Secrets of the Job Hunt


Tuesday, May 01, 2007

What is an 'Entry Level Job'?

An entry level position will generally have little, if any, requirements beyond a high school diploma, a smile, interest, and a hard-working attitude. It is like taking the first step on the ladder; getting a foot in the door. Many entry level jobs will be aimed particularly on college students, and will pay a little higher, but at the same time are more likely to require specific skills and knowledge. Most positions are part-time and will not offer health benefits. An entry level job will almost always provide paid training, and can range from anything such as apprenticeship, receptionists, retail sales, to a fast-food employee.

On a personal note: I remember the very first job I ever had was making pottery. I was in high school, and my art teacher mentioned he had his own pottery studio and could use a helping hand. I told him I was open to work, so he taught me and eventually left me unsupervised. Although paid minimum wage, I was doing what I loved while receiving income.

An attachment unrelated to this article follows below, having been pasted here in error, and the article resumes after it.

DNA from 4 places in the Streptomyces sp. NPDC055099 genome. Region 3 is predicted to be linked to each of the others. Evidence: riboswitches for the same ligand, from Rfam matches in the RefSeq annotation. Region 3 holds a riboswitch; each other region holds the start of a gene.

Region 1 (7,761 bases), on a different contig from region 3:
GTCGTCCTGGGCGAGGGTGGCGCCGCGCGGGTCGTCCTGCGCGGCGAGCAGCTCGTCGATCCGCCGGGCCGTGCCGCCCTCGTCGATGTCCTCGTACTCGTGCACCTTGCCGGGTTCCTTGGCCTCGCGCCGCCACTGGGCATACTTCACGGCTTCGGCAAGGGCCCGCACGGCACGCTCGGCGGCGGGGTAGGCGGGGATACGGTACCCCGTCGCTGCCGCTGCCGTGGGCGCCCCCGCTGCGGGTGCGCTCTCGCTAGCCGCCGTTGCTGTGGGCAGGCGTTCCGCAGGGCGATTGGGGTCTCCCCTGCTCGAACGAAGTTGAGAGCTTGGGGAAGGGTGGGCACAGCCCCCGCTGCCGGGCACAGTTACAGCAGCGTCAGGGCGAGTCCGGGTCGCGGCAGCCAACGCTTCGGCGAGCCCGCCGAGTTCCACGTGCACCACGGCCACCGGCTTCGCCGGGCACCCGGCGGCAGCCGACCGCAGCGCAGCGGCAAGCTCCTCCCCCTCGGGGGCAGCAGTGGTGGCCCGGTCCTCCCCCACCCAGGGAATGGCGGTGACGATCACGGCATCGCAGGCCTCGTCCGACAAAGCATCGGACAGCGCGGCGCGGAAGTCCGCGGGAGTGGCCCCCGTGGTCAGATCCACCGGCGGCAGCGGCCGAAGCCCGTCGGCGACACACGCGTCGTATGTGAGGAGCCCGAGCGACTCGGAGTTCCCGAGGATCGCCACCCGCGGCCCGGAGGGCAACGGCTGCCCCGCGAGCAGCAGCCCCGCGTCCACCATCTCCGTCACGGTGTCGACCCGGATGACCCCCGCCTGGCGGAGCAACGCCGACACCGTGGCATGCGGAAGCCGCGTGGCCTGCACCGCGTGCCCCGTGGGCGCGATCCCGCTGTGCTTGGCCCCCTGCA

A good way to find an entry level job
Network. Talk. Get the word out about the kind of job you are looking for, then seek out and talk to people who are already doing that. You'd be surprised what will come up. If you are a new college graduate, congratulations! Check out the Web. Internet recruiting is very popular.

Spend some time with a counselor in the career office, but don't depend solely on him to get you hired. He is just there for guidance; it is ultimately up to the job-seeker how much seriousness and energy they will put into finding the right job. One of the very best ways to learn about an open entry level position is to actually walk into the place of interest, and ask for an application while making yourself known to the boss or manager. Try to shake their hand, promoting physical contact and eye contact. Show interest.

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